--Cameron Woodhead's Pick of the Week, The Age (Australia), January 21, 2012


The matter of India will loom large in the 21st century. This collection of stories looks at the country's class conflict,  castes and the new capitalism. It is character-centred - women and men, workers and children. The struggle is just to stay afloat across generations (the title story). Labour is not depicted as being dignified but nor does Koshy condescend to the people in her pages. Impressive.
 --The Age,  BookshopJanuary 15, 2012

If It Is Sweet (Indian Edition)
…beautifully spare and evocative, with turns that are riveting, surprising, and revealing of the mysteries of the human psyche.
--Manjushree Thapa, Outlook Magazine, June 8, 2009. (Full review here.)

What counts more than the narrative is the language — tender, poetic, informed by our mutilingual milieu. The stories retrieve to fiction, if not to history, marginalised lives around us. But they aren’t shown as objects of condescending pity, but as real beings with their own joys and longings.
--K. Satchidanandan, Tehelka, June 21, 2009.  (Full review here.)



...this is absolutely rigorous and distinctive work, and there is a sound and a sense in these stories that make Indian fiction a bigger place.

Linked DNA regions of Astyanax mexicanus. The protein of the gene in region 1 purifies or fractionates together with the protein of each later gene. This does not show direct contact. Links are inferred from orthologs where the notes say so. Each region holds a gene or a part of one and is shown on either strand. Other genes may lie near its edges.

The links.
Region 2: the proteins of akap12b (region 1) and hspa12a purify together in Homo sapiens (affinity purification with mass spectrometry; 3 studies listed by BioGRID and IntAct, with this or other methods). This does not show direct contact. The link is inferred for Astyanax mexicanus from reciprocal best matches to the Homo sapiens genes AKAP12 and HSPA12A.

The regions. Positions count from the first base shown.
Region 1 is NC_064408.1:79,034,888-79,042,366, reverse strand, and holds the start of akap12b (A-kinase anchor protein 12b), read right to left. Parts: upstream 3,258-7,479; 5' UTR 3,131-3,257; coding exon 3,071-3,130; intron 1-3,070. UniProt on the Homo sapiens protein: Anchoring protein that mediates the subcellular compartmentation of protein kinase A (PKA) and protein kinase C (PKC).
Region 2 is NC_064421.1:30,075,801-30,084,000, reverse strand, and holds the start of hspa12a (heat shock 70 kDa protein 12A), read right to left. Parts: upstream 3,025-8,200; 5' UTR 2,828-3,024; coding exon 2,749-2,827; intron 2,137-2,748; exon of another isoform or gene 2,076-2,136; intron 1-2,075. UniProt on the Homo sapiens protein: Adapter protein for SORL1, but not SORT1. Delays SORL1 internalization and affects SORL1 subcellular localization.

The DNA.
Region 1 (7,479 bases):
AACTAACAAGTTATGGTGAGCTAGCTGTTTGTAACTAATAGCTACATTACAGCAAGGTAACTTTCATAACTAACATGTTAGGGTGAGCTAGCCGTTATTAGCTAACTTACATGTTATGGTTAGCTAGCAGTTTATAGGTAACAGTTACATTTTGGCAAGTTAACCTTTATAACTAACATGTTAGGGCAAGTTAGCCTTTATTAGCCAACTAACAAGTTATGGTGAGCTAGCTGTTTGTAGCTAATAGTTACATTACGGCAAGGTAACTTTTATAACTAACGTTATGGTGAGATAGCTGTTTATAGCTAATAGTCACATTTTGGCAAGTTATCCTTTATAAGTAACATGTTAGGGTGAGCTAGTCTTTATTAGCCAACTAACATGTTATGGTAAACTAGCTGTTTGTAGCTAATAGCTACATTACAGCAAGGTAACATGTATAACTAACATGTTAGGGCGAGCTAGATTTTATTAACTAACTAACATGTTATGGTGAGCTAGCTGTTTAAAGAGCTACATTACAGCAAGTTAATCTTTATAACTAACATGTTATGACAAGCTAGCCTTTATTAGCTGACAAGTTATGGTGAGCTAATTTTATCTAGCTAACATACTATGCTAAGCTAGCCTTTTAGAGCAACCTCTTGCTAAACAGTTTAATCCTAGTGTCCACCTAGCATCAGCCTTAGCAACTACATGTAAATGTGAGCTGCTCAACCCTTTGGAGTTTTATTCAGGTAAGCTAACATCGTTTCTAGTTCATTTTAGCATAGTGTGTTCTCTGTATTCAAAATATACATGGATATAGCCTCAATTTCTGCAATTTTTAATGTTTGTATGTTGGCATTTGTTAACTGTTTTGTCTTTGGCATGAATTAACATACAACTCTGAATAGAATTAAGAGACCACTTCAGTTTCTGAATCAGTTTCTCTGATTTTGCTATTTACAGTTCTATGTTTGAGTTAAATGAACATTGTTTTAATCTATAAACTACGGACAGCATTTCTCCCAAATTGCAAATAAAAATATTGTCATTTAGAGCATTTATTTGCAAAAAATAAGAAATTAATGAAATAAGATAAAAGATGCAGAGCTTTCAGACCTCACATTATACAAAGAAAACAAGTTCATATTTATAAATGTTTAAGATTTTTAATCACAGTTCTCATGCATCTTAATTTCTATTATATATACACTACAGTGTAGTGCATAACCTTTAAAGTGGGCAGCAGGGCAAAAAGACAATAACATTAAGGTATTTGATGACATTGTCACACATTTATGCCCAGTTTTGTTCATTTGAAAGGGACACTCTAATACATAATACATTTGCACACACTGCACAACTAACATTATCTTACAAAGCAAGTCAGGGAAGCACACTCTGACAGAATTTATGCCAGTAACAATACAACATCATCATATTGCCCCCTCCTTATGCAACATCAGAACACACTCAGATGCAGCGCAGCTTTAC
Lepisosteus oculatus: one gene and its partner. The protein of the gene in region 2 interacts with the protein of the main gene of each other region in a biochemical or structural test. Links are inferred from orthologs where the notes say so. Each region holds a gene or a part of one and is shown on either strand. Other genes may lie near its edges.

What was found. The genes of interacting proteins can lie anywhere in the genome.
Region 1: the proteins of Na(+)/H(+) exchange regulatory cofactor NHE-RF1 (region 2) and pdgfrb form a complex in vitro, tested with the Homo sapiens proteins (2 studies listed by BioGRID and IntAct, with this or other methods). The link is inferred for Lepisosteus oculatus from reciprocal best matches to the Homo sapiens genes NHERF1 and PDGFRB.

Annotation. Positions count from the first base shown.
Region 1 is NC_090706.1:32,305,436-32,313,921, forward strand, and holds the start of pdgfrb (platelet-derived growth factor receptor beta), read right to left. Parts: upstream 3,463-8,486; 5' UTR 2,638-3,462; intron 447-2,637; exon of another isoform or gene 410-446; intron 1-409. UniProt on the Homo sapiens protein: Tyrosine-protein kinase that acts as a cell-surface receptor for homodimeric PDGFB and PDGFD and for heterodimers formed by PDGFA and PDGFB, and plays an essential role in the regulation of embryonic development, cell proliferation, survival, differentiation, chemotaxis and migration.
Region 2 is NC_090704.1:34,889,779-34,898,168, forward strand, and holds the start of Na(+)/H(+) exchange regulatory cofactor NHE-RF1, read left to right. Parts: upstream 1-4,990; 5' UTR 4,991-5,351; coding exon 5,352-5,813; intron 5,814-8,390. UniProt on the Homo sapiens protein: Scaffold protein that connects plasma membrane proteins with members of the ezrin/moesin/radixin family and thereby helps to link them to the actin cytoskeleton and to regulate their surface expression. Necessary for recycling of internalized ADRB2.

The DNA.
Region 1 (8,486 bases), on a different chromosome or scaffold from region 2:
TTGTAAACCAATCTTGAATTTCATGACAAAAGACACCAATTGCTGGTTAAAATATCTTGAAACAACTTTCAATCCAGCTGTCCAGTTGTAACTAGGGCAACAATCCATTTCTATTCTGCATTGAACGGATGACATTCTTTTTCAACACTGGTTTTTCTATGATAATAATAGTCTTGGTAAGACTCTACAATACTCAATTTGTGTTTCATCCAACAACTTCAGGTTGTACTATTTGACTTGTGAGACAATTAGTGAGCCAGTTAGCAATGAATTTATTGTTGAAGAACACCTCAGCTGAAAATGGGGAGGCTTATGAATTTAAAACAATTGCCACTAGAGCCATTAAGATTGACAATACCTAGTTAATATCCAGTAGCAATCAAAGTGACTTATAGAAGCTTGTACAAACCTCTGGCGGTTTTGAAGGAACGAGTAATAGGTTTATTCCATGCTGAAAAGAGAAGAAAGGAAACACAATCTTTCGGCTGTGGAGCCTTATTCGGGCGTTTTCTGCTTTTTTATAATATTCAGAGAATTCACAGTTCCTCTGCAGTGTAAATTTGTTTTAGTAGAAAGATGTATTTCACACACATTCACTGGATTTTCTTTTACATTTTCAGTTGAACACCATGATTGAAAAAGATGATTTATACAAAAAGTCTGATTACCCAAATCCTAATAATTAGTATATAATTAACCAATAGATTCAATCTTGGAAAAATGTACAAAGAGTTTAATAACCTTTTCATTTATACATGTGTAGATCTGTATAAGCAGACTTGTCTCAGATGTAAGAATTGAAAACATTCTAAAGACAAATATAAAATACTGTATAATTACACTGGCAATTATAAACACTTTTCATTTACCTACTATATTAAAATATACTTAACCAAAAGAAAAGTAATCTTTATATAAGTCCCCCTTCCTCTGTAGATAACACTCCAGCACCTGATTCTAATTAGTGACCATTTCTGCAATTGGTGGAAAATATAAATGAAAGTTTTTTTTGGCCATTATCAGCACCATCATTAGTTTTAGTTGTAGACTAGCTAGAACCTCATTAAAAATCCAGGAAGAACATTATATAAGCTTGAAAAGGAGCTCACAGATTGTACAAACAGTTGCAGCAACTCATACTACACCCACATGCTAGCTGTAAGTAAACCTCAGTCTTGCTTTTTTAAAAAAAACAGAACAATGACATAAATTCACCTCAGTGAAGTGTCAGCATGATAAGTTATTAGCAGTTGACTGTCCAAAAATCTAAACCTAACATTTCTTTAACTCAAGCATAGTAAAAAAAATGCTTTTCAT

--Chandrahas Choudhury, Mint Lounge, June 20, 2009. (Full review here.)

This riveting collection, at once nuanced and adventurous, will stay in the reader’s memory for the way it probes away at the complexities of class and money, transgressions and violations.
--Naintara Maya Oberoi, Time Out Delhi, July 9, 2009. (Full review here.)

Here is a natural stylist, with an easy, accessible turn of phrase…Hers is a determined, stealthy eye, born of fierce concentration, often conjuring up a rustic quiet: ‘Now her pregnant beauty startles him like the fish that rustle and slip past his shins in the flooded fields of paddy he bends over to seed.’
--Rajni George, India Today, June 22, 2009. (Full review here.)

The writing is evocative, layered and masterful... [Koshy's] fascination with the underbelly is something she has in common with Aravind Adiga, but where his writing is terse and action- oriented, her stories delve deep into the head space of these faceless, marginalised people.
--Sunaina Kumar, Mail Today, Sunday June 7, 2009

Reviews of Koshy's story in 21 Under 40 (Zubaan, 2007)
How much more real, and empathetic is the lesbian in Mridula Koshy’s “The Large Girl”, so delicately drawn down to the last, grief-ridden sentence: “Do you miss me? A thousand and one chances will come and go in this small city, in this small world. I will never see you again.” There is sexual imagery in this story, too, but it’s bred into the waft and weave of the tale.